Often when we brokers get the chance to work with new home buyers who buy a house to be built for them by a production builder, we see a standard set of issues arise. The most important mistake we see in the market, over and over again, is that buyers do not realize that if they do not use a licensed agent or broker to represent their sole interests, they are on their own essentially because everyone on the builder side, sales counselors included (who are not licensed in the state of Texas), they all work for the builder and in the builder's interest.
That is not to say that buyers cannot have a wonderful and satisfying experience with home builders, however the process is fraught with complexities and potential problems that an experienced agent or broker can help avoid.
Sometimes potential buyers who do their homework may find complaints about a builder somewhere online. While this is important information, it should not be conclusive.
I like to take a look at the buyer complaints on record and analyze them. It doesn't entirely surprise me to find online complaints about any major builder because one of two things might be happening, or both, particularly with production builders who cater to first-time or inexperienced buyers:
i) the builder may be a bum builder and perhaps takes advantage of its mostly first-time buyers, and/or
ii) I've found that many first-time buyers are not accustomed to the process, and if they are not properly advised by an independent agent or broker representing the buyer's sole interests, then buyers can be disillusioned by basically standard operating procedures by builders. Most new buyers do not use an agent to represent them, only because they don't know to do so, and the sales counselors work exclusively for the builders. So any conflicts are generally settled in favor of the builder, much to the frustration of the buyers.
New buyers therefore can easily be misled. A common example is during the build process, the buyers may make a request of the sales counselor, such as to change their carpet choice for instance, and the sales counselor will tell them "no problem." The clients think there's no charge but then later come to find out that there could be a "change fee" or a charge for removing existing carpet and/or an upgrade charge.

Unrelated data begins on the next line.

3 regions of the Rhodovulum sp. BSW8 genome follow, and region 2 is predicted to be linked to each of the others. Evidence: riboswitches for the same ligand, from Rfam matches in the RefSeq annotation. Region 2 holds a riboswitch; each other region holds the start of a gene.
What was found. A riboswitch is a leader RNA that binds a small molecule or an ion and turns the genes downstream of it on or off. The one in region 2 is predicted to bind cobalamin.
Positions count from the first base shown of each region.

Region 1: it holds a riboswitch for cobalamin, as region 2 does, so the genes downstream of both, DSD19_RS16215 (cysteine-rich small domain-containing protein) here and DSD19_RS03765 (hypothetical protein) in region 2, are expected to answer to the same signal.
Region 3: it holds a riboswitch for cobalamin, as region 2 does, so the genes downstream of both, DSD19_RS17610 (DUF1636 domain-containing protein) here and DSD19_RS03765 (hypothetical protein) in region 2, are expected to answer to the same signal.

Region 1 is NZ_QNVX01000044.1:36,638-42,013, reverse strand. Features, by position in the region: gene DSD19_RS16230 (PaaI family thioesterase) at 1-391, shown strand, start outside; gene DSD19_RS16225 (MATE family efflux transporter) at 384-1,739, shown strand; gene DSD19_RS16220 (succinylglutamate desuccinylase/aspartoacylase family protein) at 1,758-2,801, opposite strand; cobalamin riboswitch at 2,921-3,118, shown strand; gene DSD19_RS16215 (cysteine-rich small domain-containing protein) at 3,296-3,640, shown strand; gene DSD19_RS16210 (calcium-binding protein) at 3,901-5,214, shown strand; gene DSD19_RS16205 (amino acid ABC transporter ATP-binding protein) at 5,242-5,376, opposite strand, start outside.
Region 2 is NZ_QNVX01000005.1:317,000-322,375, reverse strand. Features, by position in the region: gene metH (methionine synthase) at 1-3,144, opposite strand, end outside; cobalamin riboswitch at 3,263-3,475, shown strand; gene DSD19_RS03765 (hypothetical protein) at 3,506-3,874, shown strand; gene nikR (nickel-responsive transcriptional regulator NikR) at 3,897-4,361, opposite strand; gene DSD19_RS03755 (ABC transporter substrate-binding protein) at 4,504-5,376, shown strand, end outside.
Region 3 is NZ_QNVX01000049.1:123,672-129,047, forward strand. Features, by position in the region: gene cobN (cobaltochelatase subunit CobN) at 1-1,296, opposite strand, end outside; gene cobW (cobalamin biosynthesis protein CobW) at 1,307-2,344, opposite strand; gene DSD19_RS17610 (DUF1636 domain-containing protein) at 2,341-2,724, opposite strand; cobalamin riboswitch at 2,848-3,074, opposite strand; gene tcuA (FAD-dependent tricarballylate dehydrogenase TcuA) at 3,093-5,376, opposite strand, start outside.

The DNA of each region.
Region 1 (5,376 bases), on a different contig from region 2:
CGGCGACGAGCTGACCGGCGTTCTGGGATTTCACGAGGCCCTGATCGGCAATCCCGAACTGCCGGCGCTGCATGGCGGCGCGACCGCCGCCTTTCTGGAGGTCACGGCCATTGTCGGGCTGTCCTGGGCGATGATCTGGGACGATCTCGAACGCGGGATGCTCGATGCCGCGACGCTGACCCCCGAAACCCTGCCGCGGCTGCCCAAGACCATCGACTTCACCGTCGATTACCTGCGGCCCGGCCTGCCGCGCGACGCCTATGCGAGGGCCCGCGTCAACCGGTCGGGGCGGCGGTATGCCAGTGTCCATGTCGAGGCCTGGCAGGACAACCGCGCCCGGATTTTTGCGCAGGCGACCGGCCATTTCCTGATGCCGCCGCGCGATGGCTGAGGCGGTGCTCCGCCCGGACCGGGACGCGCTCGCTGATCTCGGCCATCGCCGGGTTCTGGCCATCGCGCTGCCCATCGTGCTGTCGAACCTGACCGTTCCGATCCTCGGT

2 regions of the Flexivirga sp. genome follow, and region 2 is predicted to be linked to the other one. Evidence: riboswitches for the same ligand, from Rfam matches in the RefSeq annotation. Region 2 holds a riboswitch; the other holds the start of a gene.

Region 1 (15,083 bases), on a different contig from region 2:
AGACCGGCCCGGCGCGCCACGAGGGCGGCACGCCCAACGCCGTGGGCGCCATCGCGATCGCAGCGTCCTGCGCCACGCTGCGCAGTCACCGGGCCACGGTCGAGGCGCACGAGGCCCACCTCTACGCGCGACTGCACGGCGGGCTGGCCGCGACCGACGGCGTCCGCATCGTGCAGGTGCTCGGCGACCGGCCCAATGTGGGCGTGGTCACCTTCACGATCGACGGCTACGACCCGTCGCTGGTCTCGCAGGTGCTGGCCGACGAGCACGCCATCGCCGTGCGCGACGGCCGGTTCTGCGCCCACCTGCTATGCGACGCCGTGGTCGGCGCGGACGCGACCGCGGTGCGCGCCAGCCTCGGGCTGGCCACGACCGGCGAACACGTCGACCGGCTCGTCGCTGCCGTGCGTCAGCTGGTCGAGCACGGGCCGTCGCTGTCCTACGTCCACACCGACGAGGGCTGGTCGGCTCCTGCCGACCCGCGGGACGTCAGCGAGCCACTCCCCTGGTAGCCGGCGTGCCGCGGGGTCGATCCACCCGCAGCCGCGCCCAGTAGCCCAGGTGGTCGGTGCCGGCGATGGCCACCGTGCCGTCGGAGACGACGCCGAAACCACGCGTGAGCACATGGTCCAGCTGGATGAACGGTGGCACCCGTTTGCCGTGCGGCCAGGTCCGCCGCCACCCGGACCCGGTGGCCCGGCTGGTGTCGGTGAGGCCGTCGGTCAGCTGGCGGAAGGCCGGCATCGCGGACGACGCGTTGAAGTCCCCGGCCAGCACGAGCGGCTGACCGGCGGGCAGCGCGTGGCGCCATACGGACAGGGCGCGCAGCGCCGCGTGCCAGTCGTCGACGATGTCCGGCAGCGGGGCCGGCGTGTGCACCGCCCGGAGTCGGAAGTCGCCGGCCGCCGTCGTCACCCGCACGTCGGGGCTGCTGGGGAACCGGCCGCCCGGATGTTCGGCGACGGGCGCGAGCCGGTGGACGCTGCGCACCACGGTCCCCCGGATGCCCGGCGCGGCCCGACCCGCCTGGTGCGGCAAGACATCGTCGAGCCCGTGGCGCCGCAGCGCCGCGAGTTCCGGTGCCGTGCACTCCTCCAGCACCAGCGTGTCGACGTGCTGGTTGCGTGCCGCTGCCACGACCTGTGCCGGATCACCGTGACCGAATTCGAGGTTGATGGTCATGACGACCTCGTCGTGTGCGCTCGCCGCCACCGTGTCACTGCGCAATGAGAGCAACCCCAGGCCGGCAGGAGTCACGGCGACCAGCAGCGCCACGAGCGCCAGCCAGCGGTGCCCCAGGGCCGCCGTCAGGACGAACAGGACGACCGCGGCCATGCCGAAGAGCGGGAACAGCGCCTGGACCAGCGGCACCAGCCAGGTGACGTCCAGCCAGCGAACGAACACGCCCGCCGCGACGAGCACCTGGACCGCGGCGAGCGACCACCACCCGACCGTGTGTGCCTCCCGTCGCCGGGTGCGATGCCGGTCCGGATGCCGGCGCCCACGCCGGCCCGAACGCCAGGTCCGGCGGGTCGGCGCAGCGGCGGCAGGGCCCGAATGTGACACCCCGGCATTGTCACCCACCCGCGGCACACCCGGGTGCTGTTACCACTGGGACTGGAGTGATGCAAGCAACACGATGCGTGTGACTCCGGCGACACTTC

This is standard procedure in general, but the mismatched expectations and poor communication on the part of the sales counselor / superintendent can leave many people raw. Sometimes weather delays also incense people.
Structural problems however are always inexcusable, such as faulty workmanship, plumbing problems, etc. But most of those things are covered under the standard builder warranty, headaches though they are. (An independent inspection prior to closing can help alleviate any major problems - something else a buyer agent/broker can facilitate.)
Another important part of buyer due diligence is to drive the new neighborhood and see how many homes are already being lived in by former buyers. The more there are, and the longer the neighborhood has been under development, the better the indications are.
Also, it's always advisable for potential buyers to stop and talk with residents in any neighborhood they're considering while being careful not to put too much importance on any particular resident with whom they speak.
But bottom line: a) buyers should not do anything that makes them uncomfortable, but b) remember that an experienced agent or broker can represent buyer interests exclusively and will be the buyer representative with the builder, and that agent or broker, if experienced and reliable, should be able to interfere with most potential problems when building a new home.